Every so often, you run across an article that sings. The Dallas Morning News’ front-page piece on the area's incoming Catholic bishop was one of them. And we're talking smack-in-the-middle, above-the-fold placement.
Having recently lived in Alaska, I cannot imagine having to move 3,422 miles from lovely, isolated Juneau, where bald eagles are everywhere and king crab gets sold from the city dock (at least when my family lived there) to flat, hot Dallas.
Yet, this is the fate of Dallas’ new bishop. And the writer gets to the story through an amusing anecdote that could have only happened via good reporting and interviewing.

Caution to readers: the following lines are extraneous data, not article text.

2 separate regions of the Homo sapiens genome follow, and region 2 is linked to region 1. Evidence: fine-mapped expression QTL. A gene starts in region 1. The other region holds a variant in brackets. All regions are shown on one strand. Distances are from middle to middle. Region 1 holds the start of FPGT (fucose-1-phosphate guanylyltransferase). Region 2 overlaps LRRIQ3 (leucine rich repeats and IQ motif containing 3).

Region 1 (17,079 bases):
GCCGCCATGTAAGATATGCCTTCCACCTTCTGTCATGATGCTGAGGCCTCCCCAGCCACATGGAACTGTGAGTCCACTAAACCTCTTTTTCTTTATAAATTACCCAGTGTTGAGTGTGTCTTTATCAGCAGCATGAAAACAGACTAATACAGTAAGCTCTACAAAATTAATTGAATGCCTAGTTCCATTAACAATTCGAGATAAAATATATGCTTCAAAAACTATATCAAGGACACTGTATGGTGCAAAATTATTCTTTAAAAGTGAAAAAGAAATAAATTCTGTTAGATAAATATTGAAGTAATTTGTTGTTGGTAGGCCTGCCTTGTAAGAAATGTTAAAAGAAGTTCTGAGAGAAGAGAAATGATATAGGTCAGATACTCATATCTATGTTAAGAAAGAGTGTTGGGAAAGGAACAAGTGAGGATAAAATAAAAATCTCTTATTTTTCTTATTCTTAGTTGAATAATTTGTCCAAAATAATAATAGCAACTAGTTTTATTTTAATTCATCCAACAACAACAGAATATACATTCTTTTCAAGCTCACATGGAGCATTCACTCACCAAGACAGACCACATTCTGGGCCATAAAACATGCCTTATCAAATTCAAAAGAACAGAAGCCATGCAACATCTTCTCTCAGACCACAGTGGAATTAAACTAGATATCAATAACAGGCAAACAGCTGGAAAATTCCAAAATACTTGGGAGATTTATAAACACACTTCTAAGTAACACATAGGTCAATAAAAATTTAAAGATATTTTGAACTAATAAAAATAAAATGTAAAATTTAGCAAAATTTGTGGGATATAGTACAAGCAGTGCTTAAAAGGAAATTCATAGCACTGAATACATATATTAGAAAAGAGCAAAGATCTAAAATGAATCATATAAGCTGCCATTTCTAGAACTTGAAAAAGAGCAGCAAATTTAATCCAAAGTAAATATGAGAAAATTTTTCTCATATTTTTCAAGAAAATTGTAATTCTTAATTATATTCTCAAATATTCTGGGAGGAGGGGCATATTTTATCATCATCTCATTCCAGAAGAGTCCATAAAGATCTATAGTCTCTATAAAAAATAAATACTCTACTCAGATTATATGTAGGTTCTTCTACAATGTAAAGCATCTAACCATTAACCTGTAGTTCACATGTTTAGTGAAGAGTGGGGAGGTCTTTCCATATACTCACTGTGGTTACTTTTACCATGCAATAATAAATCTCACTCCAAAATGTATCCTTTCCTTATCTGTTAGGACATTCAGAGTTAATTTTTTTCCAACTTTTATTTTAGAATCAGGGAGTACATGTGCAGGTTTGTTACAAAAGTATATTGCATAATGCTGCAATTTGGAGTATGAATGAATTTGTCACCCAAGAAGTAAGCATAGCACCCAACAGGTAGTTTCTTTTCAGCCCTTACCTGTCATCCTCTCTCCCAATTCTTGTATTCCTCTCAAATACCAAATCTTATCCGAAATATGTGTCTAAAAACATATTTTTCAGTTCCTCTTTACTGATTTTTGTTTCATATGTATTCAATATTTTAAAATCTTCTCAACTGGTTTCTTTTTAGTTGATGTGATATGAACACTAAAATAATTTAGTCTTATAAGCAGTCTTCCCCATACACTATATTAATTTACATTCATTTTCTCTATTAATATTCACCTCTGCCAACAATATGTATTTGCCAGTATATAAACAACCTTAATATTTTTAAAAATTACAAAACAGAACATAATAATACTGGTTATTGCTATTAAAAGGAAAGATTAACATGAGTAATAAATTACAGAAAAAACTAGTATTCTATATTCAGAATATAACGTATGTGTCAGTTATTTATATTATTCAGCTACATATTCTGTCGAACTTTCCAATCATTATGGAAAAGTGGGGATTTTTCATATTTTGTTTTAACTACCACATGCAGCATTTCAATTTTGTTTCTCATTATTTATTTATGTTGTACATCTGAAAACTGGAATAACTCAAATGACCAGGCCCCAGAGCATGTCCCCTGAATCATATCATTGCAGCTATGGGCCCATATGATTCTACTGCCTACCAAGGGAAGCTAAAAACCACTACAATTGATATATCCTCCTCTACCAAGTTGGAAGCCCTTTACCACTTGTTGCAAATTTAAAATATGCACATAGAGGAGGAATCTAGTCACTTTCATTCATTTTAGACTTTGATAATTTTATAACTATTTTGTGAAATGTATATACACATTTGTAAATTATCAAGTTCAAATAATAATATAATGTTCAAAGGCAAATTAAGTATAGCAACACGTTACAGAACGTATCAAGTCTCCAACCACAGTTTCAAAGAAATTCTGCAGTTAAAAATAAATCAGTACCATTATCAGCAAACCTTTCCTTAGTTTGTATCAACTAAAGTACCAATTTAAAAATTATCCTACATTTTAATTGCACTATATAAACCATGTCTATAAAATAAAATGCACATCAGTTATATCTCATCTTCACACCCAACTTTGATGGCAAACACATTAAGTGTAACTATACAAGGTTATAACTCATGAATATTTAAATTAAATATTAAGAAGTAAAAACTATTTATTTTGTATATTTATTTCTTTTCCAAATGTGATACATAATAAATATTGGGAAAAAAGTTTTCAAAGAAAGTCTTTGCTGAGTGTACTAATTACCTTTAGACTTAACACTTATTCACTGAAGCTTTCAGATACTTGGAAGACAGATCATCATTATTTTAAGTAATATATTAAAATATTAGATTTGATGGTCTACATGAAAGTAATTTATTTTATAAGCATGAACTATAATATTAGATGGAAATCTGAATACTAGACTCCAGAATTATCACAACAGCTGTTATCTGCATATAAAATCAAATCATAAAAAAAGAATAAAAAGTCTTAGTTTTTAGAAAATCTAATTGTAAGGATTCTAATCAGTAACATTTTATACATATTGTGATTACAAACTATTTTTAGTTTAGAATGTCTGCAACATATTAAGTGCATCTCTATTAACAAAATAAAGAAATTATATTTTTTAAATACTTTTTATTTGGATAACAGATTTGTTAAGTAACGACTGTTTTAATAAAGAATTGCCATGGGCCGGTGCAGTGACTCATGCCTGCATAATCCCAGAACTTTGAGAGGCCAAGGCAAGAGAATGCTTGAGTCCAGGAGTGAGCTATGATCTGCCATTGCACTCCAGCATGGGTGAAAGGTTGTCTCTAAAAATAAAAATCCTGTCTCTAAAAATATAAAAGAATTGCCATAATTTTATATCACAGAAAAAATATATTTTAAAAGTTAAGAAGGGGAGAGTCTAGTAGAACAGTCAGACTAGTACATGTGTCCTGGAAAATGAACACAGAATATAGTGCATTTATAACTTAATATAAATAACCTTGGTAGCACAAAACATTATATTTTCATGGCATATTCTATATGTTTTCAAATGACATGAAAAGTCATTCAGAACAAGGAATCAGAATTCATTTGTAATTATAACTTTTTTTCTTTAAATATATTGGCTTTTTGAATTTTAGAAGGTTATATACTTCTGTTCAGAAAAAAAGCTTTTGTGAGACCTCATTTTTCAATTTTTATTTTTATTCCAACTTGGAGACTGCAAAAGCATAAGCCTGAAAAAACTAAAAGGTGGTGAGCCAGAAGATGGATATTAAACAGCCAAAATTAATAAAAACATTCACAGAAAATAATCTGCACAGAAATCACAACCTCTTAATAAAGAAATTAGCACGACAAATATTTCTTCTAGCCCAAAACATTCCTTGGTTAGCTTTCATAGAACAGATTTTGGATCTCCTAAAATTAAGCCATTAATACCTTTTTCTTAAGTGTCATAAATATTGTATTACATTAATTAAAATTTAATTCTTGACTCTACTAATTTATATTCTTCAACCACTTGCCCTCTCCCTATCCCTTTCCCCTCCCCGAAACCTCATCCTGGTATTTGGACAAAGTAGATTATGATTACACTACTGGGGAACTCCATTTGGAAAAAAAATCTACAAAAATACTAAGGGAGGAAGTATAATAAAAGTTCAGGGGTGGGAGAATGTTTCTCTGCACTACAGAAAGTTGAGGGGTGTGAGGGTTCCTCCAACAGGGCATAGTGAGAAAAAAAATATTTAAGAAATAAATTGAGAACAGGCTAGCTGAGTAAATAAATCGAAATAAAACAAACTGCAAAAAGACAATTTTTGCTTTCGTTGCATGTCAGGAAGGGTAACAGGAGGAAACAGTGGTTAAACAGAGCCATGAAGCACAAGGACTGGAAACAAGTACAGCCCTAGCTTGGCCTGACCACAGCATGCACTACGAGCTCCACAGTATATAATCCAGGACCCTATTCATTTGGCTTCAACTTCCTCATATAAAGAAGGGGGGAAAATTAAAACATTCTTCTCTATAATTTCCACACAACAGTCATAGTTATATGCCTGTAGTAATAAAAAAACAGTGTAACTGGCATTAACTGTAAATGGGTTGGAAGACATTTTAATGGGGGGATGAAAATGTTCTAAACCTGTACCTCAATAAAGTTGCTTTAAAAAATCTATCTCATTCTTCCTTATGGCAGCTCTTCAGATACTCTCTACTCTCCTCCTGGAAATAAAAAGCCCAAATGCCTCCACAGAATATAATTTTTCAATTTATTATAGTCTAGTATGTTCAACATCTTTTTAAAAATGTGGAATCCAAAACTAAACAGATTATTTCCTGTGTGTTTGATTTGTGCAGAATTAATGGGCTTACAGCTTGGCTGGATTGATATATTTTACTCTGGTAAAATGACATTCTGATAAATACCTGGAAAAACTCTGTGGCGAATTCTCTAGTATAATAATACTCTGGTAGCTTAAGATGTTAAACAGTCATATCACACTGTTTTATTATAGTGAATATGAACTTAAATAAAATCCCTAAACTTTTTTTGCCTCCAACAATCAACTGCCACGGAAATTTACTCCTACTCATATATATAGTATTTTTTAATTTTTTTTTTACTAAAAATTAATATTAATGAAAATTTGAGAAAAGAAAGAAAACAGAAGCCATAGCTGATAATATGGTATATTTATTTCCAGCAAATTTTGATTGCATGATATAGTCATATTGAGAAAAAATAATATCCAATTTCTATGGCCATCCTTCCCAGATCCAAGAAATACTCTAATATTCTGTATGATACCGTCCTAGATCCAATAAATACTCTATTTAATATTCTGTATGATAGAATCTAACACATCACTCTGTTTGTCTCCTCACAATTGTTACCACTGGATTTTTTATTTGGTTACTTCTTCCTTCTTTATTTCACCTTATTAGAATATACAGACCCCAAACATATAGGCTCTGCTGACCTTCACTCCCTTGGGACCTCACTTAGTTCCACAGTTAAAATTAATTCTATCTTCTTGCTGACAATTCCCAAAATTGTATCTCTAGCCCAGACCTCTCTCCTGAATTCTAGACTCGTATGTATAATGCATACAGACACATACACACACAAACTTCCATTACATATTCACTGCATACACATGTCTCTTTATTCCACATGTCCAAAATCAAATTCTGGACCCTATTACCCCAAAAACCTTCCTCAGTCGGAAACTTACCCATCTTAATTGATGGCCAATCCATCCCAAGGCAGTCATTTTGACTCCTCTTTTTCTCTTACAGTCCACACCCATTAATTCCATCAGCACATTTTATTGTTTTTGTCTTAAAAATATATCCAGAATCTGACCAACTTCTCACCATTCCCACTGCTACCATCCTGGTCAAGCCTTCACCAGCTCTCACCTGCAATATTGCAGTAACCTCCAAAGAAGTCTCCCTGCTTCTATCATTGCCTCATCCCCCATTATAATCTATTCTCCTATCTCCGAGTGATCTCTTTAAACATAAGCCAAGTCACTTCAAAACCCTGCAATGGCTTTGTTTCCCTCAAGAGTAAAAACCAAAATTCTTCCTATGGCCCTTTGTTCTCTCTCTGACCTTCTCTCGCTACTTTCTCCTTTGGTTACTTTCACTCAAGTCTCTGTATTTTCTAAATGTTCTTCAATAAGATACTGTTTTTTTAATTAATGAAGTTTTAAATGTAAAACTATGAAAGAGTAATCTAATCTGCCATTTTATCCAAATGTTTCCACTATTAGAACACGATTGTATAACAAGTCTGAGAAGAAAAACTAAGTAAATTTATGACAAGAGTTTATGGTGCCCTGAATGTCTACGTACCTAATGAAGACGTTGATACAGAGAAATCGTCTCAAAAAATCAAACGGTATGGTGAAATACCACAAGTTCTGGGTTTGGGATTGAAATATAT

The call came on the Monday after Thanksgiving.
Edward Burns, the bishop of Juneau, Alaska, was on a FaceTime call with a young man weighing a decision to enter the priesthood. A 202 area code appeared on the screen. It was a Washington, D.C., number, and most likely a mistaken call.
The 59-year-old bishop was busy. Recruiting young men into a priestly vocation is a significant part of his job. So without hesitation, Burns pressed decline.
How could he have known that ever since former Dallas Bishop Kevin Farrell left the city in August to lead a new Vatican department, a confidential search had begun to find a replacement? Now, after months of research, Pope Francis had made a decision.
Two hours after the Face-Time call, Burns noticed a voicemail from the 202 number. He listened.
“This is Archbishop Christophe Pierre,” a man said in a French accent.
Part of Burns’ career had been with the U.S. Conference of Catholic Bishops in northeast Washington, D.C., so no wonder he thought it was a wrong number.